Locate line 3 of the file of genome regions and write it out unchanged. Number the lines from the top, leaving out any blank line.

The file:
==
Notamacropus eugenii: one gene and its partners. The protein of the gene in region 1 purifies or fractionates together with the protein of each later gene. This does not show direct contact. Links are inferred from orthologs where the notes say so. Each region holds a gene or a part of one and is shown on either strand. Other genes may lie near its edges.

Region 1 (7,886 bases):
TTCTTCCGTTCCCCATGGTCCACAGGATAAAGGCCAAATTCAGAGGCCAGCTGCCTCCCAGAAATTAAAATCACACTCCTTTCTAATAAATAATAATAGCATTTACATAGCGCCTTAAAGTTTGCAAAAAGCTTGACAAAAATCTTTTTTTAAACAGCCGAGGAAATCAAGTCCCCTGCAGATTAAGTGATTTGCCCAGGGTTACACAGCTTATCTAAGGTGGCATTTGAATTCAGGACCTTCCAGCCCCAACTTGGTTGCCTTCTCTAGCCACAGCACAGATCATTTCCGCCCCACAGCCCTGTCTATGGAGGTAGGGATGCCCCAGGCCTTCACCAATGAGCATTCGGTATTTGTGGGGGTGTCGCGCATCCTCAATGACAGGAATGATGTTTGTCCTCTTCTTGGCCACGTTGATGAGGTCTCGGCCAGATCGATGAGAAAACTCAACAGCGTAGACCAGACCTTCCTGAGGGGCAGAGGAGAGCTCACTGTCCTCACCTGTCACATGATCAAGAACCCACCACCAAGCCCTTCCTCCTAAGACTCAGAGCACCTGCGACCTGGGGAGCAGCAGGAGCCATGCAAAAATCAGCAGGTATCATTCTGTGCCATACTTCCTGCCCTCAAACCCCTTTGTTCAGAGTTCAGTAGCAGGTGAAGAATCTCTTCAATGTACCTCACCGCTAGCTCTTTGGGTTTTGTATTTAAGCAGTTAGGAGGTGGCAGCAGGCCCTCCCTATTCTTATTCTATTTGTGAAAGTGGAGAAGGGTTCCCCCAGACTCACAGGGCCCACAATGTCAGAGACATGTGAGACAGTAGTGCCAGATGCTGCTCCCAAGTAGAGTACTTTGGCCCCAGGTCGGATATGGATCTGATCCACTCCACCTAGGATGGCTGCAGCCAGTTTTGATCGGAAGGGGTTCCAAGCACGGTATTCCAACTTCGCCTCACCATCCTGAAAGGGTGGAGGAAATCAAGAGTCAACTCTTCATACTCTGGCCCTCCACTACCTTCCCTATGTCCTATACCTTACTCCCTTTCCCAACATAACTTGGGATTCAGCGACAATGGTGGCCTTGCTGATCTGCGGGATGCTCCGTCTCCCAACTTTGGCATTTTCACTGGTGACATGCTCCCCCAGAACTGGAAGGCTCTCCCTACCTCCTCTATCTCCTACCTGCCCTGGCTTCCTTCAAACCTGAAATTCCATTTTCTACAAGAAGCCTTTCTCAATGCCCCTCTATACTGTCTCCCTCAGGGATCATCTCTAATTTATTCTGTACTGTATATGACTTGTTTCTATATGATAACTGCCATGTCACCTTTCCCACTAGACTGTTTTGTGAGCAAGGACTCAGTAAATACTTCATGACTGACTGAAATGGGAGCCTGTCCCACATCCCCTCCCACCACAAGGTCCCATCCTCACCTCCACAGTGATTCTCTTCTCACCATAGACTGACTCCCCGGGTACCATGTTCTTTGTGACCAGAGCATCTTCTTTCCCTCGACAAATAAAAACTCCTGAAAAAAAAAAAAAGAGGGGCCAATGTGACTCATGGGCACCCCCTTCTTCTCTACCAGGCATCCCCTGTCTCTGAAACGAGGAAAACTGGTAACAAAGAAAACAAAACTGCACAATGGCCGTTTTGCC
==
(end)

TTCTTCCGTTCCCCATGGTCCACAGGATAAAGGCCAAATTCAGAGGCCAGCTGCCTCCCAGAAATTAAAATCACACTCCTTTCTAATAAATAATAATAGCATTTACATAGCGCCTTAAAGTTTGCAAAAAGCTTGACAAAAATCTTTTTTTAAACAGCCGAGGAAATCAAGTCCCCTGCAGATTAAGTGATTTGCCCAGGGTTACACAGCTTATCTAAGGTGGCATTTGAATTCAGGACCTTCCAGCCCCAACTTGGTTGCCTTCTCTAGCCACAGCACAGATCATTTCCGCCCCACAGCCCTGTCTATGGAGGTAGGGATGCCCCAGGCCTTCACCAATGAGCATTCGGTATTTGTGGGGGTGTCGCGCATCCTCAATGACAGGAATGATGTTTGTCCTCTTCTTGGCCACGTTGATGAGGTCTCGGCCAGATCGATGAGAAAACTCAACAGCGTAGACCAGACCTTCCTGAGGGGCAGAGGAGAGCTCACTGTCCTCACCTGTCACATGATCAAGAACCCACCACCAAGCCCTTCCTCCTAAGACTCAGAGCACCTGCGACCTGGGGAGCAGCAGGAGCCATGCAAAAATCAGCAGGTATCATTCTGTGCCATACTTCCTGCCCTCAAACCCCTTTGTTCAGAGTTCAGTAGCAGGTGAAGAATCTCTTCAATGTACCTCACCGCTAGCTCTTTGGGTTTTGTATTTAAGCAGTTAGGAGGTGGCAGCAGGCCCTCCCTATTCTTATTCTATTTGTGAAAGTGGAGAAGGGTTCCCCCAGACTCACAGGGCCCACAATGTCAGAGACATGTGAGACAGTAGTGCCAGATGCTGCTCCCAAGTAGAGTACTTTGGCCCCAGGTCGGATATGGATCTGATCCACTCCACCTAGGATGGCTGCAGCCAGTTTTGATCGGAAGGGGTTCCAAGCACGGTATTCCAACTTCGCCTCACCATCCTGAAAGGGTGGAGGAAATCAAGAGTCAACTCTTCATACTCTGGCCCTCCACTACCTTCCCTATGTCCTATACCTTACTCCCTTTCCCAACATAACTTGGGATTCAGCGACAATGGTGGCCTTGCTGATCTGCGGGATGCTCCGTCTCCCAACTTTGGCATTTTCACTGGTGACATGCTCCCCCAGAACTGGAAGGCTCTCCCTACCTCCTCTATCTCCTACCTGCCCTGGCTTCCTTCAAACCTGAAATTCCATTTTCTACAAGAAGCCTTTCTCAATGCCCCTCTATACTGTCTCCCTCAGGGATCATCTCTAATTTATTCTGTACTGTATATGACTTGTTTCTATATGATAACTGCCATGTCACCTTTCCCACTAGACTGTTTTGTGAGCAAGGACTCAGTAAATACTTCATGACTGACTGAAATGGGAGCCTGTCCCACATCCCCTCCCACCACAAGGTCCCATCCTCACCTCCACAGTGATTCTCTTCTCACCATAGACTGACTCCCCGGGTACCATGTTCTTTGTGACCAGAGCATCTTCTTTCCCTCGACAAATAAAAACTCCTGAAAAAAAAAAAAAGAGGGGCCAATGTGACTCATGGGCACCCCCTTCTTCTCTACCAGGCATCCCCTGTCTCTGAAACGAGGAAAACTGGTAACAAAGAAAACAAAACTGCACAATGGCCGTTTTGCC